A friend sent me a link to this just published article about weight loss and exercise. According to the abstract of the actual scientific paper (I couldn’t access the full text), overweight and obese women (201 subjects, aged 21–45 years with BMIs from 27–40) were assigned to 1 of 4 behavioral weight loss intervention groups. They were randomly assigned to groups based on physical activity energy expenditure (1000 vs. 2000 kcal/wk) and intensity (moderate vs. vigorous). Participants also were told to reduce food intake to 1200 to 1500 kcal/d. (Doesn’t sound to me like an easy caloric intake to achieve on any of the usually recommended weight loss diets.)
According to the abstract, weight loss did not differ among the randomized groups at 6 months (8–10% of initial body weight) or 24 months (5% of initial body weight) follow-up. (In other words, calorie restriction on whatever diet they were using was not sustainable; or starvation is not fun!) Post-hoc analysis showed that individuals sustaining a loss of 10% or more of initial body weight at 24 months reported performing more physical activity (1835 kcal/wk or 275 min/wk) compared with those sustaining a weight loss of less than 10% of initial body weight (P < .001).
The authors concluded that the addition of 275 mins/wk of physical activity, in combination with a reduction in energy intake, is important in allowing overweight women to sustain a weight loss of more than 10%. They also concluded that interventions to facilitate this level of physical activity are needed. In other words, the current recommendations for exercise to achieve and maintain weight loss are not nearly enough—at least not as currently practiced.
We couldn’t resist posting our own observations about weight loss and exercise. From the female perspective:
Back when I was a wee lass (in college), I recall weighing myself in the locker room after a tough workout for the crew team, and weighing in at 120 lbs. My usual weight was probably more like 125 lbs. (It sure would be easier to sprint up the stadium steps at 125 lbs than my current weight of 150 lbs!) I don’t know for sure whether there was any weight change as a result of crew training, but I remember eating enormous amounts during spring break when we worked out three times a day! Crew workouts can easily spend energy at the rate of 1000 kcal/hr (though few could keep up that pace for very long).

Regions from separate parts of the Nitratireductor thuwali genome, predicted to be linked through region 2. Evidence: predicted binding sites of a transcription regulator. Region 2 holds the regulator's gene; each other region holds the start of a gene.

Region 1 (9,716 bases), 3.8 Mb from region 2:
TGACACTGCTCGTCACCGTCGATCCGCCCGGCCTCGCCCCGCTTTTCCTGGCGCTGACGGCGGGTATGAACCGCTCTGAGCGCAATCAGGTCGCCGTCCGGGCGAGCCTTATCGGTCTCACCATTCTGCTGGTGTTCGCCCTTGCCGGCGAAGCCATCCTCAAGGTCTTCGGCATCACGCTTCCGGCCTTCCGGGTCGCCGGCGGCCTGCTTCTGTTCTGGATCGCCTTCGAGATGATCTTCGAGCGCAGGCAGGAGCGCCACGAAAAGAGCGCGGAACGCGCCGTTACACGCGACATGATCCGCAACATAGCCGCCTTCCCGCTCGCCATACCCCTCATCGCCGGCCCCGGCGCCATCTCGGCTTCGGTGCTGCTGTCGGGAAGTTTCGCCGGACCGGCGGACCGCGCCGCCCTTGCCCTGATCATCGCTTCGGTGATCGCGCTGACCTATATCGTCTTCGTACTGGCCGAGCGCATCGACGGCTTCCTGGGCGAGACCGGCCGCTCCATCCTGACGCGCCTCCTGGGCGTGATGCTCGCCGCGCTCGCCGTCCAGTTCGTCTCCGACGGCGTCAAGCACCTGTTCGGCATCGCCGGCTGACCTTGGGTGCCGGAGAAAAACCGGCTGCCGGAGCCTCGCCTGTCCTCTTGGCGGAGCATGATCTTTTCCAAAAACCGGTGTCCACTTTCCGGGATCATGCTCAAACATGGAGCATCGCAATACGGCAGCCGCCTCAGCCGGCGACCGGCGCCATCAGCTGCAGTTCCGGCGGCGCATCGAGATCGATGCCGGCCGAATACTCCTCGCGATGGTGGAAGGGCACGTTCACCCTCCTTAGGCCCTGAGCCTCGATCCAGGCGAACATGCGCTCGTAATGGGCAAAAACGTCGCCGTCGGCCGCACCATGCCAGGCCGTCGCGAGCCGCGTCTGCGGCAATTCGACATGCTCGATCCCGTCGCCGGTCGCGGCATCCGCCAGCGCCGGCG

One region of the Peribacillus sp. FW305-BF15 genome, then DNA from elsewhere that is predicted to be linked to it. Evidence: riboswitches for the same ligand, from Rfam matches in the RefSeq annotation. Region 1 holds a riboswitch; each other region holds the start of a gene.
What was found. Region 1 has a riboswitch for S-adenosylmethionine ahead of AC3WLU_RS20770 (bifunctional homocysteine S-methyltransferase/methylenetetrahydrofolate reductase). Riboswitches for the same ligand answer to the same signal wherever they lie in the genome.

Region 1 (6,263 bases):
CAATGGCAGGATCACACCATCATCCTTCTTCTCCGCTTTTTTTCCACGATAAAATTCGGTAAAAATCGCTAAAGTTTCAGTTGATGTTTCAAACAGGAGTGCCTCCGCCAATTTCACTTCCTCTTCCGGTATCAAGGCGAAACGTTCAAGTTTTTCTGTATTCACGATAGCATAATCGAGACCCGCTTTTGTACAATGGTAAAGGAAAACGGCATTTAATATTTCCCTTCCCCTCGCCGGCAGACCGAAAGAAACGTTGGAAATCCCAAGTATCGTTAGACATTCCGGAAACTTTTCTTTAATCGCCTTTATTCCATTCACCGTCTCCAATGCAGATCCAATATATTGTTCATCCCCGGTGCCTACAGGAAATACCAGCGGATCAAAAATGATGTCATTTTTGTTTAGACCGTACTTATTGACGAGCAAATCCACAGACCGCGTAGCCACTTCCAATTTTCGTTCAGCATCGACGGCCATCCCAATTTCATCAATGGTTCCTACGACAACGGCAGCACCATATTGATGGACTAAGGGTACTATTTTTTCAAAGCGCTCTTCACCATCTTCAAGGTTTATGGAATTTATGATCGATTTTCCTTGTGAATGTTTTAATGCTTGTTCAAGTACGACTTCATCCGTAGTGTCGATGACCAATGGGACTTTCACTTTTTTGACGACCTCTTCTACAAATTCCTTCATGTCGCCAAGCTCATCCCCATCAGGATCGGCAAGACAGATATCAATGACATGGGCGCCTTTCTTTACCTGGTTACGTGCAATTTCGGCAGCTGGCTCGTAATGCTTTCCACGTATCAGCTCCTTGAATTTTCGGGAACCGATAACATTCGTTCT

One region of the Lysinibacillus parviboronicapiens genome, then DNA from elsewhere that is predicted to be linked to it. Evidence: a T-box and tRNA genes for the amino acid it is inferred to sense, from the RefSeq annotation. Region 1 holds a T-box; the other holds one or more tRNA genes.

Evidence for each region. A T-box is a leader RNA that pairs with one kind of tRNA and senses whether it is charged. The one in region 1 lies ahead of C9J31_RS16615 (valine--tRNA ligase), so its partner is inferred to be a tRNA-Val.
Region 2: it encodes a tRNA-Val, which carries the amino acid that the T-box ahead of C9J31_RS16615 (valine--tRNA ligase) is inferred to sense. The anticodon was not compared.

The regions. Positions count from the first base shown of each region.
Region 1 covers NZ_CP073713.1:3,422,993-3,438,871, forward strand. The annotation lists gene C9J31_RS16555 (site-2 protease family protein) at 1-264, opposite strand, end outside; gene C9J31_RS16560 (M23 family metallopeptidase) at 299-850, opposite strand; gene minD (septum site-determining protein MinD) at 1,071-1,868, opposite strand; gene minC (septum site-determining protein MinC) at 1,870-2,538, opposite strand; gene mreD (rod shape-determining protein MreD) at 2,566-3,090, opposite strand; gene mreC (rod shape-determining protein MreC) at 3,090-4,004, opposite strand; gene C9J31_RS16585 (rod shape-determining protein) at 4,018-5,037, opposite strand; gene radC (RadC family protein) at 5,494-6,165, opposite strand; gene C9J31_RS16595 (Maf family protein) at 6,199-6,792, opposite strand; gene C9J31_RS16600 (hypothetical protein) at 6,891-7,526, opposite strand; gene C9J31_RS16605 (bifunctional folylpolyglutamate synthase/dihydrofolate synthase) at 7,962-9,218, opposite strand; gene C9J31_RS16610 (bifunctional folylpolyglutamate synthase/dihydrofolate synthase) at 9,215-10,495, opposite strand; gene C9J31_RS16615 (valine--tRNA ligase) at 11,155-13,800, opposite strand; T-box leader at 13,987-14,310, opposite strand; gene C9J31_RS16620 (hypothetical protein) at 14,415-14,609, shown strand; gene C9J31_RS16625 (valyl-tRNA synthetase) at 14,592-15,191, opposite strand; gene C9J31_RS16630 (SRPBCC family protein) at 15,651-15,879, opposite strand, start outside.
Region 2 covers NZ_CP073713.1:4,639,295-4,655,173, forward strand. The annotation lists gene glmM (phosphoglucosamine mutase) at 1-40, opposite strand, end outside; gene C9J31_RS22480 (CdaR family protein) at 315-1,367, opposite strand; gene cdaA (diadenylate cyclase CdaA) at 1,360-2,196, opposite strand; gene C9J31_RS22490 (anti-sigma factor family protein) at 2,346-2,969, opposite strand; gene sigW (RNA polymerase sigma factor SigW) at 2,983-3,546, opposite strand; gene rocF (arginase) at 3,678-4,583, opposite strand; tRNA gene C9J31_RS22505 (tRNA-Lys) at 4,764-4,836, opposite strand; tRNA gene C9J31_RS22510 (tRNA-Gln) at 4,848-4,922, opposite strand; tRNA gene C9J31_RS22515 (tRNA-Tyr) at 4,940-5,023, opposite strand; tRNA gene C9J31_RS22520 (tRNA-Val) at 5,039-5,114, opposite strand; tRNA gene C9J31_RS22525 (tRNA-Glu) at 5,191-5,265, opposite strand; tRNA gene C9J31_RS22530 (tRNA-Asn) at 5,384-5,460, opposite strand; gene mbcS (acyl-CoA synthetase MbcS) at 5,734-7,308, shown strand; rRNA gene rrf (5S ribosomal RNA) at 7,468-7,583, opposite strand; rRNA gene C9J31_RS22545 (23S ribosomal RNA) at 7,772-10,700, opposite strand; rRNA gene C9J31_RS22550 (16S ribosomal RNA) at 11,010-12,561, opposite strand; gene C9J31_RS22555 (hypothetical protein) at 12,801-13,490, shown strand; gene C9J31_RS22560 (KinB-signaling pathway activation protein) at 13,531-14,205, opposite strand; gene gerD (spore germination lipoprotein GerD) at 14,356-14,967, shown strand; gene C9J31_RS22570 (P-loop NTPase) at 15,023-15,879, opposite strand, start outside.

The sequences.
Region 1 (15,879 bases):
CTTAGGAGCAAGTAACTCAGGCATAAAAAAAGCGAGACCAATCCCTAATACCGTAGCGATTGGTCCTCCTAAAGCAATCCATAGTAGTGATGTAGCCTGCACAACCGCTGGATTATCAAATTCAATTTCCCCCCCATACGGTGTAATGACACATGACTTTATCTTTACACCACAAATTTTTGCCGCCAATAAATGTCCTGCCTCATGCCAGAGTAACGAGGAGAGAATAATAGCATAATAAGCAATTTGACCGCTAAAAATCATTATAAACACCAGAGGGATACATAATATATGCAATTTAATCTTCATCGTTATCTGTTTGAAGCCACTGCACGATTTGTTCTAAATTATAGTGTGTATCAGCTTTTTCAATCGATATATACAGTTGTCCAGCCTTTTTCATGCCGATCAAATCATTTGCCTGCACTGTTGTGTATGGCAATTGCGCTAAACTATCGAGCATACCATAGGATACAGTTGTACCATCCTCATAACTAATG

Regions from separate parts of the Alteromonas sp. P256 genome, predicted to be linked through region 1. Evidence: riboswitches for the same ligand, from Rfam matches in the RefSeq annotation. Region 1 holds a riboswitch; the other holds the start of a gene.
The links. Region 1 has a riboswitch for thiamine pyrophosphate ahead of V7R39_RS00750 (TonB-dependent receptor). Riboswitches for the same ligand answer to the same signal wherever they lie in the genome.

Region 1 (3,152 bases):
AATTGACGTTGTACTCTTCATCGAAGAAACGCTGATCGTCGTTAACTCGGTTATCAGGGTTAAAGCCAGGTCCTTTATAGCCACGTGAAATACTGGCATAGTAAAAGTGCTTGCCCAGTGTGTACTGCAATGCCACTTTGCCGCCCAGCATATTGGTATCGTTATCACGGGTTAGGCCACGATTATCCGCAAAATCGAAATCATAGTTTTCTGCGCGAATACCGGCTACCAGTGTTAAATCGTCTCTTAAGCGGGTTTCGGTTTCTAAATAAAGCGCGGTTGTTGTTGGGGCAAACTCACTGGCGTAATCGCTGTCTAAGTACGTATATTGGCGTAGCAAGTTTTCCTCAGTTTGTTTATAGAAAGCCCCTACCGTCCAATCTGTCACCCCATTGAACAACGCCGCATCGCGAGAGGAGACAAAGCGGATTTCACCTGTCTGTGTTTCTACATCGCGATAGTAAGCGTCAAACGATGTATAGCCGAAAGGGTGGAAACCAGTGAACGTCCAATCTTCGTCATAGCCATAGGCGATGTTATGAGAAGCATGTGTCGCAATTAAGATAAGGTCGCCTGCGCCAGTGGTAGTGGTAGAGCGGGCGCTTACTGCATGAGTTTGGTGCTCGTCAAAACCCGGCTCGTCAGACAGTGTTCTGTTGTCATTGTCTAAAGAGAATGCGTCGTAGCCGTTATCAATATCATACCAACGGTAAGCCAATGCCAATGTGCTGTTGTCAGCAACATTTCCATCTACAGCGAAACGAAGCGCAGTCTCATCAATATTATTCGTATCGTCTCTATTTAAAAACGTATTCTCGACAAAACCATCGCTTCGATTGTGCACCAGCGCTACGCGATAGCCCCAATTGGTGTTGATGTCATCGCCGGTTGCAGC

Then in my mid-twenties, I jogged a lot and ran several marathons. I didn’t train excessively—I probably logged 35+ miles per week, with occasional longer weeks when preparing for longer distance events. It helped me deal with stress and improved my confidence and self-image. Overall, jogging was a good thing for me, though I was never fast. (I almost qualified for the Boston marathon once, but got injured and had to slow down-- I could never be a world class athlete). I was thin then, but not skinny. I don’t recall even having a scale then, so I have no data on my actual weight (though I still have some clothes from that era, which currently do not fit). I remember, in particular, a friend asking if I was having any menstrual cycle disturbances from all this running, and I replied no. He felt my arm and said something like “of course not” in a derogatory voice, meaning I was way too fat for that. Did I say friend? I meant obnoxious jerk!
At any event, I was slim, healthy and strong (relatively), looked better than ever, and ate plenty of carbs (although I recall eating mayonnaise straight out of the jar once after a long run I was so starving!) I was also single, and that I think turns out to be the real kicker here. At least for me, I am less likely to eat well when eating alone. Conversely, I tend to overeat at times when eating with friends and family. I suspect this may be true for many others as well. So I can’t say for sure that my relative slenderness as a young runner and marathoner was only due to the exercise.